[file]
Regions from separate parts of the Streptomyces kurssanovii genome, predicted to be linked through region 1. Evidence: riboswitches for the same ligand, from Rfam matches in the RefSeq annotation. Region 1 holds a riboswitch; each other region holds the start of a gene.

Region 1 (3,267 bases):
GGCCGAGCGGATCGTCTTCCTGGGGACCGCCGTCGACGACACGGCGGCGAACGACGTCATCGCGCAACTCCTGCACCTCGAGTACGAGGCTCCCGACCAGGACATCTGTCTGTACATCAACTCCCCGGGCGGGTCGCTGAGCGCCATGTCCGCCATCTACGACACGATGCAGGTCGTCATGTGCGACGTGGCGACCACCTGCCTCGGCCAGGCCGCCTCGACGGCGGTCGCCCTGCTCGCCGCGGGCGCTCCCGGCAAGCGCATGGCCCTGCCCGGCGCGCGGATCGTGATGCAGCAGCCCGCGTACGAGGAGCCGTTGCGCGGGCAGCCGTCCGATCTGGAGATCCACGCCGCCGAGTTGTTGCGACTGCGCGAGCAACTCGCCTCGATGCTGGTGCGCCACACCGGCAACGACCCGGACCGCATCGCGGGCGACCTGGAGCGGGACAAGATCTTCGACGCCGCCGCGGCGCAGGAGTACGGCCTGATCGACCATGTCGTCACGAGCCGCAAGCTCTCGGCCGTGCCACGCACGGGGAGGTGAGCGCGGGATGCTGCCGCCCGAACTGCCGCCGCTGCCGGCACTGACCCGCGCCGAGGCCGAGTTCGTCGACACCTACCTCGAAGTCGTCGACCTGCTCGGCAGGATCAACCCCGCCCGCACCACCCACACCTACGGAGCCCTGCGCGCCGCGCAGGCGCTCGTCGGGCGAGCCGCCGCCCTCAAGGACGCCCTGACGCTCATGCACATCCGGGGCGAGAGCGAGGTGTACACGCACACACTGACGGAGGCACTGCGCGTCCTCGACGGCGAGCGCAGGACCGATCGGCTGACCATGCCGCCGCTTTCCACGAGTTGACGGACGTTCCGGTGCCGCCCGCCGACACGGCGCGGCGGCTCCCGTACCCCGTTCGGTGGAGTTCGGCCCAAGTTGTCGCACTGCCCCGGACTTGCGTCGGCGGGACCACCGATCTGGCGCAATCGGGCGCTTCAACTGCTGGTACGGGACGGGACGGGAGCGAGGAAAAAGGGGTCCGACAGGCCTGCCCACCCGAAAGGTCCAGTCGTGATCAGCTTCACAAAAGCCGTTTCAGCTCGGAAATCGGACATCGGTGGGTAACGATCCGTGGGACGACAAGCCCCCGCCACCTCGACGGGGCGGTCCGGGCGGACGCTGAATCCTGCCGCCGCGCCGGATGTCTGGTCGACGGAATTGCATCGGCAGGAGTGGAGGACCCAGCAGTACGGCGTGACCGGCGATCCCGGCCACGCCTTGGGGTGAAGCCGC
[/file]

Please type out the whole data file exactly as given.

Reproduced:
Regions from separate parts of the Streptomyces kurssanovii genome, predicted to be linked through region 1. Evidence: riboswitches for the same ligand, from Rfam matches in the RefSeq annotation. Region 1 holds a riboswitch; each other region holds the start of a gene.

Region 1 (3,267 bases):
GGCCGAGCGGATCGTCTTCCTGGGGACCGCCGTCGACGACACGGCGGCGAACGACGTCATCGCGCAACTCCTGCACCTCGAGTACGAGGCTCCCGACCAGGACATCTGTCTGTACATCAACTCCCCGGGCGGGTCGCTGAGCGCCATGTCCGCCATCTACGACACGATGCAGGTCGTCATGTGCGACGTGGCGACCACCTGCCTCGGCCAGGCCGCCTCGACGGCGGTCGCCCTGCTCGCCGCGGGCGCTCCCGGCAAGCGCATGGCCCTGCCCGGCGCGCGGATCGTGATGCAGCAGCCCGCGTACGAGGAGCCGTTGCGCGGGCAGCCGTCCGATCTGGAGATCCACGCCGCCGAGTTGTTGCGACTGCGCGAGCAACTCGCCTCGATGCTGGTGCGCCACACCGGCAACGACCCGGACCGCATCGCGGGCGACCTGGAGCGGGACAAGATCTTCGACGCCGCCGCGGCGCAGGAGTACGGCCTGATCGACCATGTCGTCACGAGCCGCAAGCTCTCGGCCGTGCCACGCACGGGGAGGTGAGCGCGGGATGCTGCCGCCCGAACTGCCGCCGCTGCCGGCACTGACCCGCGCCGAGGCCGAGTTCGTCGACACCTACCTCGAAGTCGTCGACCTGCTCGGCAGGATCAACCCCGCCCGCACCACCCACACCTACGGAGCCCTGCGCGCCGCGCAGGCGCTCGTCGGGCGAGCCGCCGCCCTCAAGGACGCCCTGACGCTCATGCACATCCGGGGCGAGAGCGAGGTGTACACGCACACACTGACGGAGGCACTGCGCGTCCTCGACGGCGAGCGCAGGACCGATCGGCTGACCATGCCGCCGCTTTCCACGAGTTGACGGACGTTCCGGTGCCGCCCGCCGACACGGCGCGGCGGCTCCCGTACCCCGTTCGGTGGAGTTCGGCCCAAGTTGTCGCACTGCCCCGGACTTGCGTCGGCGGGACCACCGATCTGGCGCAATCGGGCGCTTCAACTGCTGGTACGGGACGGGACGGGAGCGAGGAAAAAGGGGTCCGACAGGCCTGCCCACCCGAAAGGTCCAGTCGTGATCAGCTTCACAAAAGCCGTTTCAGCTCGGAAATCGGACATCGGTGGGTAACGATCCGTGGGACGACAAGCCCCCGCCACCTCGACGGGGCGGTCCGGGCGGACGCTGAATCCTGCCGCCGCGCCGGATGTCTGGTCGACGGAATTGCATCGGCAGGAGTGGAGGACCCAGCAGTACGGCGTGACCGGCGATCCCGGCCACGCCTTGGGGTGAAGCCGC